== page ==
This is a continuation of my blog on “Julia” a great white shark jaw restoration.
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The right side of Julia’s (the great white shark jaw restoration) jaw has extensive damage. To just repair the shark jaw would mean having a huge gap. Therefore the area has to be re-built using a combination of resins and putty to achieve the desired effect.
This process takes a while to do, as the putties usually take about 24 hrs to cure completely, before they can be sanded and shaped.
The next photo shows the underside of the jaw which is what I have tackled next. As you can see, there is extensive damage.
The cartilage was broken and split, however the underneath layer was somewhat intact, giving me a good basis upon which to start building layers.
I reinforced the area with fiberglass matting, then used a special 2 part epoxy putty.
The clamp placed in that position as it it flexing the lower left side of the inner part of the jaw, by pushing against the stick which in turn is pushing out the cartilage, so the front of the jaw will look somewhat smooth. if not, the cartilage will have cracks and will be uneven when finished.
The cartilage on this jaw is extremely brittle, and crumbles quite easily. The first thing I have to do is to plug all the cavities on the jaw and give the jaw some structural bracing, so it cannot flex and crack the repairs already done on it. Some areas, because of the damage, will need to be re-built. First I put a base layer of 2 part clay-like putty, then I place over it a layer of 2 part epoxy putty which will be coloured like the jaw. This photo only shows the base layer. This will strengthen the area.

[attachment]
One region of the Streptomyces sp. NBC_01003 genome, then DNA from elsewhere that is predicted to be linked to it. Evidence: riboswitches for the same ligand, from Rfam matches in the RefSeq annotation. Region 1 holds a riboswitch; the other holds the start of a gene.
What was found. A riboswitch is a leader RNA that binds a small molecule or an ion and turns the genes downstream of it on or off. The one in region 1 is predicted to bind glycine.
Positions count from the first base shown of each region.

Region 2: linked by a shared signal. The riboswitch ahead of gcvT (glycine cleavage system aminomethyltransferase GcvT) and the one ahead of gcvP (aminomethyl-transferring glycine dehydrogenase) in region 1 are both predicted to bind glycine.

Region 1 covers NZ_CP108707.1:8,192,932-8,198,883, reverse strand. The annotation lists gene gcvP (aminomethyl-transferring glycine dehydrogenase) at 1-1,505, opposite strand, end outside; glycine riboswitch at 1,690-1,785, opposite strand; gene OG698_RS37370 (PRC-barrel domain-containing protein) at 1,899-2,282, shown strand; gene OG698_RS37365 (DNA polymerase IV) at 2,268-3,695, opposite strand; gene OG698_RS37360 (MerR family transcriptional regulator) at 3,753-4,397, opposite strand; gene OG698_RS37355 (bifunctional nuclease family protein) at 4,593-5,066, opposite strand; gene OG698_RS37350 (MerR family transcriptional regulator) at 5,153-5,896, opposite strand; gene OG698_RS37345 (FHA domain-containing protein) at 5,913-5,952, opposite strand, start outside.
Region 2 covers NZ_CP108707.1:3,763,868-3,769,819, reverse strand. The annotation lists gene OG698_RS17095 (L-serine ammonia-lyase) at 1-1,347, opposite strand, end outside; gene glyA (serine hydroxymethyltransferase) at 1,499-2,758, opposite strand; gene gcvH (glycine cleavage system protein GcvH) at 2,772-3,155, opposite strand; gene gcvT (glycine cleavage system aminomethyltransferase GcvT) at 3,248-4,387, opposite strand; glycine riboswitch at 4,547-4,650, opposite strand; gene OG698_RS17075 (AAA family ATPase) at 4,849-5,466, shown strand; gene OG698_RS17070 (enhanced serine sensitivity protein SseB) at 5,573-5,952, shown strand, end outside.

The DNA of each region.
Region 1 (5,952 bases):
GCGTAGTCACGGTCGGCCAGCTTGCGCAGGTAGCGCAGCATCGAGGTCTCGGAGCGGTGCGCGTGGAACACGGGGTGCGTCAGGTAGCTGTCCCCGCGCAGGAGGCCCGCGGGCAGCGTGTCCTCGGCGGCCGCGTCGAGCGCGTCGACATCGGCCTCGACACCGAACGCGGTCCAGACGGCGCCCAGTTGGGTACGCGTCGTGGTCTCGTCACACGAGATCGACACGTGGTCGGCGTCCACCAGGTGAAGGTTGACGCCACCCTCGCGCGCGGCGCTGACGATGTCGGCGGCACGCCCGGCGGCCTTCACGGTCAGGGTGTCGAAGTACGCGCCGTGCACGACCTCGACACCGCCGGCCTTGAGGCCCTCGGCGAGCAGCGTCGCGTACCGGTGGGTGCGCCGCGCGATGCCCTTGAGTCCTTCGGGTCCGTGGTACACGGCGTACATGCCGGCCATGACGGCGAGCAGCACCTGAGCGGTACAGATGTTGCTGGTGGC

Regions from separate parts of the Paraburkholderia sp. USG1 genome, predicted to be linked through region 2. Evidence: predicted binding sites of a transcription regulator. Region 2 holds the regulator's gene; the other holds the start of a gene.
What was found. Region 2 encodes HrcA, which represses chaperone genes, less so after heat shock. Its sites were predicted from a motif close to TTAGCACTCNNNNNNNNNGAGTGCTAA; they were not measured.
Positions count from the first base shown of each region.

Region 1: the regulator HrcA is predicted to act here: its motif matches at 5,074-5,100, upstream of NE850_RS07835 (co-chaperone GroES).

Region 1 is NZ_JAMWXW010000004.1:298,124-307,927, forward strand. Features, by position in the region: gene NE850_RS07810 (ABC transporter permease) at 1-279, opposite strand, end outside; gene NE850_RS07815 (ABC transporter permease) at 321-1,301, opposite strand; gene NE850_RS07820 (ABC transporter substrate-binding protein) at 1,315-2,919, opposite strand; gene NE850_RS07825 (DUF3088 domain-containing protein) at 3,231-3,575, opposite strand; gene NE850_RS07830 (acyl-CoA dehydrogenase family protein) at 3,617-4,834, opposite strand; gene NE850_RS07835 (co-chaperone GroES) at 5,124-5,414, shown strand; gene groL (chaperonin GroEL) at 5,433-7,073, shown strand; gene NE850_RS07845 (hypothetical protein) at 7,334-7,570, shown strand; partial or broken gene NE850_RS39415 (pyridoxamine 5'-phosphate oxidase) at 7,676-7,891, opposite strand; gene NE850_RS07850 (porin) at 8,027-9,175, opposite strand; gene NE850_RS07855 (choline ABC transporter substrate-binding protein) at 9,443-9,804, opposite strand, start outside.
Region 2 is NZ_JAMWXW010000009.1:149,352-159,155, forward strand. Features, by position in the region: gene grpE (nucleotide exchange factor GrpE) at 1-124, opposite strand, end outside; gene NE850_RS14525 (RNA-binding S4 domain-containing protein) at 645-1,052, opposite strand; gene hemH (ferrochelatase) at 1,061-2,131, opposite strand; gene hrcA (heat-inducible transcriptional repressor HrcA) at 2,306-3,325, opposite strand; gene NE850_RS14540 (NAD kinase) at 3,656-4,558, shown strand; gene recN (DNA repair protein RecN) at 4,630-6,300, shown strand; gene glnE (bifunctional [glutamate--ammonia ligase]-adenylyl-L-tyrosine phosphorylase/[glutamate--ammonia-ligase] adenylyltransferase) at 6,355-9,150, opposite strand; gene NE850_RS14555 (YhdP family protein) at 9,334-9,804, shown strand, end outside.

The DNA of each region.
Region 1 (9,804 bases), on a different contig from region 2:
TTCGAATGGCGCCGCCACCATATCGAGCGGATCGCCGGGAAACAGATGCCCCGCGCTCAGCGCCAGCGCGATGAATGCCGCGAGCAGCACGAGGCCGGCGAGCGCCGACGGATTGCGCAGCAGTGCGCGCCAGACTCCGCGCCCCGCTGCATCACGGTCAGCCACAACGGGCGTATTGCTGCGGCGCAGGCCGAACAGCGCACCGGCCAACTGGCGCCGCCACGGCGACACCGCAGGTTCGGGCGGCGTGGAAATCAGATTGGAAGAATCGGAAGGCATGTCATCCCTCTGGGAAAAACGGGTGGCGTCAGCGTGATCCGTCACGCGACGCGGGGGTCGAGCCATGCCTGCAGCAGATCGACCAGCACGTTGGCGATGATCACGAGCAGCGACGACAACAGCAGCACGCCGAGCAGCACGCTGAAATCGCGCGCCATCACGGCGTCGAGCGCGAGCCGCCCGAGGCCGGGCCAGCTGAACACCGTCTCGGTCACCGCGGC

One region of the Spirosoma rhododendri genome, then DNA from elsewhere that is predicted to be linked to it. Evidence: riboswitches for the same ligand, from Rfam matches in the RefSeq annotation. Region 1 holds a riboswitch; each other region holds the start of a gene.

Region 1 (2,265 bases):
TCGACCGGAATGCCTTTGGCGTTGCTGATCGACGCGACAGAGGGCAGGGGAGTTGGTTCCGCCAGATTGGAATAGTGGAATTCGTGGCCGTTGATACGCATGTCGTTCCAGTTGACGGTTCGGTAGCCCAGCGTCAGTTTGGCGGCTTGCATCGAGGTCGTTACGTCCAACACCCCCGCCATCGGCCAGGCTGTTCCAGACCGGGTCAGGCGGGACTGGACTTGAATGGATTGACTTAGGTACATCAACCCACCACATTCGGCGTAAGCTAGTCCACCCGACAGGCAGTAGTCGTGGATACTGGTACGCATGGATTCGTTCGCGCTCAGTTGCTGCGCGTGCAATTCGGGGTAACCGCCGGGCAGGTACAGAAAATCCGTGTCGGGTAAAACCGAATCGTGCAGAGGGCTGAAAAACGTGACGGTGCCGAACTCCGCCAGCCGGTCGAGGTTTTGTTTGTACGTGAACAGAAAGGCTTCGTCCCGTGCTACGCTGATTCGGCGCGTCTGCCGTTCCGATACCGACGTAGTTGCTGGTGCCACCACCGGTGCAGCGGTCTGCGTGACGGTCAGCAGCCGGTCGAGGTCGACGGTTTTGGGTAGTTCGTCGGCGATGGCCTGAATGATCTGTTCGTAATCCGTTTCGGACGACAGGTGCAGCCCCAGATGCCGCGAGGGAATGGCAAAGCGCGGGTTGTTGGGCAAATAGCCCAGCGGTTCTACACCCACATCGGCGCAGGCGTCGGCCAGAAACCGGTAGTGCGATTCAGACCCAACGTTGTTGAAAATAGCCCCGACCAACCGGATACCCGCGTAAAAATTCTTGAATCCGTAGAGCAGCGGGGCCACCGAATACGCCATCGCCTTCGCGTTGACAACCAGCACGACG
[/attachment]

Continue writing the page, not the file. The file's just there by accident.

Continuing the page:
Julia’s (great white shark jaw restoration) will continue soon.
Today Julia received her first session of “microdermabrasion”! Due to the irregular cartilage caused by cracking and holes, the area which is filled with putty needs to be smoothed out so the correct height can be checked and the final layer of putty, which is coloured to match the rest of the cartilage, is applied.
The area on the upper jaw is also particularly damaged, and requires extensive repairing. This needs to be done with a combination of matting and glass fibers to reinforce the area.
Today I tackled the lower jaw and top jaw. There is a lot of discolouration, particularly near the joint area. There are fibres which run from the joint to approximately a 1/3 into the jaw. When the jaw is old or has not been cleaned properly, these fibers tend to yellow, and the staining is deep.
If I had to sand them, it would go too deep, and because the top layer above the cartilage is missing, the sanding would eventually wear away the cartilage. Therefore, after sanding them lightly, I used very fine fibers of glass matting and fiberglass to simulate the actual strands of fibers on the jaw. Because the fiberglass matting has strands which go in every direction, I had to carefully unpick them, and bundle them together. I then glued them down, using a 2 part epoxy which I coloured white. Although he colour is quite bright, once dried, it will dull down. I then placed a thin layer of another 2 part glue which simulates the colour of the fibers.